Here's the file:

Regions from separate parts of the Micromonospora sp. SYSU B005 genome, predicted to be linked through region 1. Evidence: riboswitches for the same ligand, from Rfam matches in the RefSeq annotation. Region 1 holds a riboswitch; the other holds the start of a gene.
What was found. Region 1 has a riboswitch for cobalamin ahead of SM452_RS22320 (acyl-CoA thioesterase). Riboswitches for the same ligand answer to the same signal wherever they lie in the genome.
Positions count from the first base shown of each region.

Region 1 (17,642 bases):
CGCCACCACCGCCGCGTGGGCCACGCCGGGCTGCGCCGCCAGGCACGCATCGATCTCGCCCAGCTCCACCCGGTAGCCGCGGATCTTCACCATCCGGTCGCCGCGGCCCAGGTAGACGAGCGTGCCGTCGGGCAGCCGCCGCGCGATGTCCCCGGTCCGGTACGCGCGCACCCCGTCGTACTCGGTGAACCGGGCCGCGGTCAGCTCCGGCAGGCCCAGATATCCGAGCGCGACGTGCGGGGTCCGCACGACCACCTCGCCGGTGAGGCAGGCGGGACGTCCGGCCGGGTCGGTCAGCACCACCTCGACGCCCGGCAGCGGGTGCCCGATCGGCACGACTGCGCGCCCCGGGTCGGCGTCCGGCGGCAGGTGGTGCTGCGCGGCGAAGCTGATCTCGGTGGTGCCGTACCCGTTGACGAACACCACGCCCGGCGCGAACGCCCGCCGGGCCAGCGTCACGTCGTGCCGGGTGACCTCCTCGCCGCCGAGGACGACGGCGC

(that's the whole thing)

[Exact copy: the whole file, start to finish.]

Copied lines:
Regions from separate parts of the Micromonospora sp. SYSU B005 genome, predicted to be linked through region 1. Evidence: riboswitches for the same ligand, from Rfam matches in the RefSeq annotation. Region 1 holds a riboswitch; the other holds the start of a gene.
What was found. Region 1 has a riboswitch for cobalamin ahead of SM452_RS22320 (acyl-CoA thioesterase). Riboswitches for the same ligand answer to the same signal wherever they lie in the genome.
Positions count from the first base shown of each region.

Region 1 (17,642 bases):
CGCCACCACCGCCGCGTGGGCCACGCCGGGCTGCGCCGCCAGGCACGCATCGATCTCGCCCAGCTCCACCCGGTAGCCGCGGATCTTCACCATCCGGTCGCCGCGGCCCAGGTAGACGAGCGTGCCGTCGGGCAGCCGCCGCGCGATGTCCCCGGTCCGGTACGCGCGCACCCCGTCGTACTCGGTGAACCGGGCCGCGGTCAGCTCCGGCAGGCCCAGATATCCGAGCGCGACGTGCGGGGTCCGCACGACCACCTCGCCGGTGAGGCAGGCGGGACGTCCGGCCGGGTCGGTCAGCACCACCTCGACGCCCGGCAGCGGGTGCCCGATCGGCACGACTGCGCGCCCCGGGTCGGCGTCCGGCGGCAGGTGGTGCTGCGCGGCGAAGCTGATCTCGGTGGTGCCGTACCCGTTGACGAACACCACGCCCGGCGCGAACGCCCGCCGGGCCAGCGTCACGTCGTGCCGGGTGACCTCCTCGCCGCCGAGGACGACGGCGC